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Understanding The Pros And Cons Of The New MyRA program

Couple Using Laptop And Discussing Household Bills Sitting On Sofa At HomeA few months ago, Pres. Obama proposed a new save-for-retirement program called MyRA. It is designed for the millions of low- and middle-income workers that work for companies that don’t have retirement plans. The White House estimates that this is half of all workers and about 75% of part-time workers. The idea behind it is to give these people the opportunity to save money for retirement. On the face of it, MyRA seems like a good idea. If you choose this program you could use it to put away money for your retirement knowing it would be protected by the full faith and credit of our federal government. But before you ask your employer to implement this program, it’s important to know how MyRA works and its pros and cons – to make sure it would be good for you.

How it works

How this program works is very similar to traditional retirement programs. Assuming your employer signs up for it, all it has to do is make payroll withholdings according to your direction. If your company uses an outside payroll service, the cost to offer this program should be a negligible. If it has an in-house payroll department the costs to accommodate this program should be very modest. Your employer won’t administer your plan. However it can create and distribute information about MyRA to its staff. The money that is withheld from your paycheck will be sent to your account via direct deposit. Like a Roth IRA the money you invest will be after tax dollars and when you retire it will be tax-free. However, unlike a traditional Roth IRA your money will be invested in government savings bonds.

Who’s eligible?

While the MyRA program is targeted towards people who don’t have a conventional retirement program, anyone that has their paycheck direct deposited will be eligible. This means you could use the plan to supplement your existing 401(k) plan – assuming your household income is less than $191,000 a year.

The pros

We’ve already mentioned one of MyRA’s biggest pros, which is that your savings would be totally secure.

A second pro is that you would be able to take your MyRA account with you when you change jobs or if you have several part-time jobs and contribute to your account in each of them. You would also be allowed to withdraw your contributions at any time without paying a penalty. Of course, if you withdraw the interest you’ve earned before age 59 1/2, you will have to pay taxes and possibly get hit with a penalty just as is the case with a Roth IRA.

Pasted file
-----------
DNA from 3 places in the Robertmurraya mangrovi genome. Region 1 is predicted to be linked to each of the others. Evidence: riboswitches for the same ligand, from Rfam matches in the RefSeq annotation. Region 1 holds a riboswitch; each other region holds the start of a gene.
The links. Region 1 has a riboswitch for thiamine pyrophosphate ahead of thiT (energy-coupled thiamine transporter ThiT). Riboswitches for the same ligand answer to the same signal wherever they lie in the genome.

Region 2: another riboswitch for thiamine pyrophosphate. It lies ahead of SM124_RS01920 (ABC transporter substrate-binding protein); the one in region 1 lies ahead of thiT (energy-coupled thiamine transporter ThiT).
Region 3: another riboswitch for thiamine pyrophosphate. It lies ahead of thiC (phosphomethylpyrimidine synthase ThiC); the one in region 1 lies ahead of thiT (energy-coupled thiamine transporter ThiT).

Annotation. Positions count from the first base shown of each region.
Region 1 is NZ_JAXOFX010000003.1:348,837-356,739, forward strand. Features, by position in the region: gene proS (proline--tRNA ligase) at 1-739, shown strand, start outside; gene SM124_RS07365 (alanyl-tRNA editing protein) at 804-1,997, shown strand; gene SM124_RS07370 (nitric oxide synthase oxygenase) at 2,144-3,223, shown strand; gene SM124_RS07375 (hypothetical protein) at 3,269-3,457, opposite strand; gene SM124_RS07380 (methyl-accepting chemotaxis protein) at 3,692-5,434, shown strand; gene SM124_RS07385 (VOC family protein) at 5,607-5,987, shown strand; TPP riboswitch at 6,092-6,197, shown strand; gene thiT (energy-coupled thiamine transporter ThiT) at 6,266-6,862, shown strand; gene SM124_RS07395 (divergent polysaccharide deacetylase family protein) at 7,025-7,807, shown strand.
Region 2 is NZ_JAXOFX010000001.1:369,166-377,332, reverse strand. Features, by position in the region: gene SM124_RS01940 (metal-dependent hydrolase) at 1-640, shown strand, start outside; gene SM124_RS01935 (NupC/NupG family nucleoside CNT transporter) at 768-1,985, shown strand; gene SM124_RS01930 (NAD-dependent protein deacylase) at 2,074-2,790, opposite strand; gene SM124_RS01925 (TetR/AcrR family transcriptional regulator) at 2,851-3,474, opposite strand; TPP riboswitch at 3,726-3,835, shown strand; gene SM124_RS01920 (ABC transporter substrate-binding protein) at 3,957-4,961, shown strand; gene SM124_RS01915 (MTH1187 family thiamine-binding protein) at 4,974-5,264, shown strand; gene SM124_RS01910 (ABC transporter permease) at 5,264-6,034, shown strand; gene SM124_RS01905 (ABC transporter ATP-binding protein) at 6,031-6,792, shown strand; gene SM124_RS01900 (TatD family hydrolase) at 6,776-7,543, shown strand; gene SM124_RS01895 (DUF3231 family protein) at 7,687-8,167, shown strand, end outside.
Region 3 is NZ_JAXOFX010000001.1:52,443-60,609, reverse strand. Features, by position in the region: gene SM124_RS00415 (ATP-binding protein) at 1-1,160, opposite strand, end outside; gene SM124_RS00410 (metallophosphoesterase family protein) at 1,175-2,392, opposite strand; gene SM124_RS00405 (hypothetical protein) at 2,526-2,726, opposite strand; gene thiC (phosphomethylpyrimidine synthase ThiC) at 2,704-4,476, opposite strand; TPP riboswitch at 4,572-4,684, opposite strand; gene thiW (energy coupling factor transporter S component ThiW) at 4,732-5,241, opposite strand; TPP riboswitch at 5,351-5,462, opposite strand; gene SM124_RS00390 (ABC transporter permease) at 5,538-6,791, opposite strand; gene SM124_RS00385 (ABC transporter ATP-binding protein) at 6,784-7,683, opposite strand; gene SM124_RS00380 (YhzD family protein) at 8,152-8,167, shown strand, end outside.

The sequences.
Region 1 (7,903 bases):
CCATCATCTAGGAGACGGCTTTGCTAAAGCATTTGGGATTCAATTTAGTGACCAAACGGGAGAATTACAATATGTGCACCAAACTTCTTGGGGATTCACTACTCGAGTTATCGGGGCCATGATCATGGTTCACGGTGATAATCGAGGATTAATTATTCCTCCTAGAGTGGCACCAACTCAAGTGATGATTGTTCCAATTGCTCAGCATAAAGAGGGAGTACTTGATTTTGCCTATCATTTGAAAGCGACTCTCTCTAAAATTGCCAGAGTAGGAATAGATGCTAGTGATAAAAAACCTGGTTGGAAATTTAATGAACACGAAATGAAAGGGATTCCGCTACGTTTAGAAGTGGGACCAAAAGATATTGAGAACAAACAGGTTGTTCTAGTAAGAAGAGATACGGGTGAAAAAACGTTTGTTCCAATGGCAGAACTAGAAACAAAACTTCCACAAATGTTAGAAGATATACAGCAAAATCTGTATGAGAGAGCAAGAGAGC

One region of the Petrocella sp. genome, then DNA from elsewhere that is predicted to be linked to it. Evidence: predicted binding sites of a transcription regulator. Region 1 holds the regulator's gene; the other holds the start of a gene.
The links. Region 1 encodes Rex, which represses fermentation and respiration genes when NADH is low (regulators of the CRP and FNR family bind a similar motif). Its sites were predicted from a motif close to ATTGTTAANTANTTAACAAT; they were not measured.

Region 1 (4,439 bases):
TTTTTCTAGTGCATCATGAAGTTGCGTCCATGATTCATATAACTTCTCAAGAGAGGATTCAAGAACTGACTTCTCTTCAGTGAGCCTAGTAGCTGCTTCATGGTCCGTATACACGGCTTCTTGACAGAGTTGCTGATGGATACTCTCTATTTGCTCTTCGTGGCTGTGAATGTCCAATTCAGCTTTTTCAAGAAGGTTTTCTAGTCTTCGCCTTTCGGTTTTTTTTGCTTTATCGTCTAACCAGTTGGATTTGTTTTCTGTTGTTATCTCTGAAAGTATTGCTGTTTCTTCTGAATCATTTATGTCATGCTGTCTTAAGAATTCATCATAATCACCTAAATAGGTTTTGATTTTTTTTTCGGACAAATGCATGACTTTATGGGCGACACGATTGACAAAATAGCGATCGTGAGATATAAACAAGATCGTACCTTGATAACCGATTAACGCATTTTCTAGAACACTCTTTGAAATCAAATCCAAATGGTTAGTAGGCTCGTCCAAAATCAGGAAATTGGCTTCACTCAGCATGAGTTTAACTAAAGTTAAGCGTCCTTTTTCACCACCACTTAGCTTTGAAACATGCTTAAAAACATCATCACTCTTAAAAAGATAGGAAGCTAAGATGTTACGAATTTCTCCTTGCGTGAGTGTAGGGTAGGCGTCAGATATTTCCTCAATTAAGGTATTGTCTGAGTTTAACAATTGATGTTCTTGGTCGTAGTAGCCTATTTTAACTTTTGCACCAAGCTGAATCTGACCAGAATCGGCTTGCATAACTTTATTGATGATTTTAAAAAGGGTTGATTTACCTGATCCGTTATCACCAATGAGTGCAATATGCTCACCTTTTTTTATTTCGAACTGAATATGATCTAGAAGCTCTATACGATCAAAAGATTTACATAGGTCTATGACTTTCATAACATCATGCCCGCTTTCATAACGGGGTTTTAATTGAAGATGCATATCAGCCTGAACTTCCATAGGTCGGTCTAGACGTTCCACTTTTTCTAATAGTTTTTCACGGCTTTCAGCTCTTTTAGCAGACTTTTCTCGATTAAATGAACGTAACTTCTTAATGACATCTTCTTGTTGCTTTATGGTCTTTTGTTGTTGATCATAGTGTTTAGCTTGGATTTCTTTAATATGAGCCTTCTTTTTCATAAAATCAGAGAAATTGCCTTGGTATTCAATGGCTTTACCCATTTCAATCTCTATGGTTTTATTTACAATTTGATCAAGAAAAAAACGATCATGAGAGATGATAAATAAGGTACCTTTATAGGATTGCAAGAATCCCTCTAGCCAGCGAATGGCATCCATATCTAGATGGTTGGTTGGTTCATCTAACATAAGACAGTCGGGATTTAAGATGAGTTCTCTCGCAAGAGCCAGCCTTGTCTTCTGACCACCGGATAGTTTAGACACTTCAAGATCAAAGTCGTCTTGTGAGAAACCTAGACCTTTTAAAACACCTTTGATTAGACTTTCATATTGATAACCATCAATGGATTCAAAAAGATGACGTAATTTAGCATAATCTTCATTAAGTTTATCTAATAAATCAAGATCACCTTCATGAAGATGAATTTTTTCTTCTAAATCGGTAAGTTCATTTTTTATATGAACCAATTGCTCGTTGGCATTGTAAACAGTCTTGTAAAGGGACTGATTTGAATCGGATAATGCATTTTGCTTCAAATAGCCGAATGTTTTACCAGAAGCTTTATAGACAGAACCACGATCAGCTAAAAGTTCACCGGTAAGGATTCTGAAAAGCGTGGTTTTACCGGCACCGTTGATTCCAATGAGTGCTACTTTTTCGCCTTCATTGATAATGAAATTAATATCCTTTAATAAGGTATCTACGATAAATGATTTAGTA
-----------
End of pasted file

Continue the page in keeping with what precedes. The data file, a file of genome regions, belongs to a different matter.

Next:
Third, unlike a traditional Roth IRA there won’t be a lot of expenses to administer it as the program won’t have any fees.

Another plus is that you can initially invest as little as $25 and then contribute just $5 out of each of your paychecks through an automatic payroll deduction. And like a Roth IRA, you could contribute as much as $5500 a year.

If you choose to put your money into a MyRA, this can help you learn to save for retirement. When you save through an automatic payroll deduction, this could start you in the habit of saving money.

This program offers some tax relief. When you contribute to a MyRA you may be eligible for the retirement savers credit so that the government is, in effect, paying part of the cost of your contribution.

The conswoman thinking

One of the disadvantages of a myRA is that when your account reaches a total of $15,000 or if you have had it for 30 years you will need to move to a regular Roth IRA. When you do this your money will continue to grow tax-free. Plus, you have the option of switching to a regular Roth IRA whenever you would like.

A second con is that all you can expect to earn on your money is an average of 2%. This means if you were contributing $100 a month, you would have around $6300 in savings after five years, which would include about $300 in interest. In other words, a myRA offers no risks but you’re never going to earn a lot of interest on your savings either.

Unlike a 401(k) where the money you save is pretax, this program does not offer this benefit. Plus, there is no employer contribution. As noted above, contributions to this program are made with money you’ve paid taxes on. You can’t exclude or deduct anything.

Since the cap on a MyRA is just $15,000 there is no way this program can provide you with a secure retirement. The sad fact is that there is no way that $15,000 can give you a meaningful amount of income when you retire.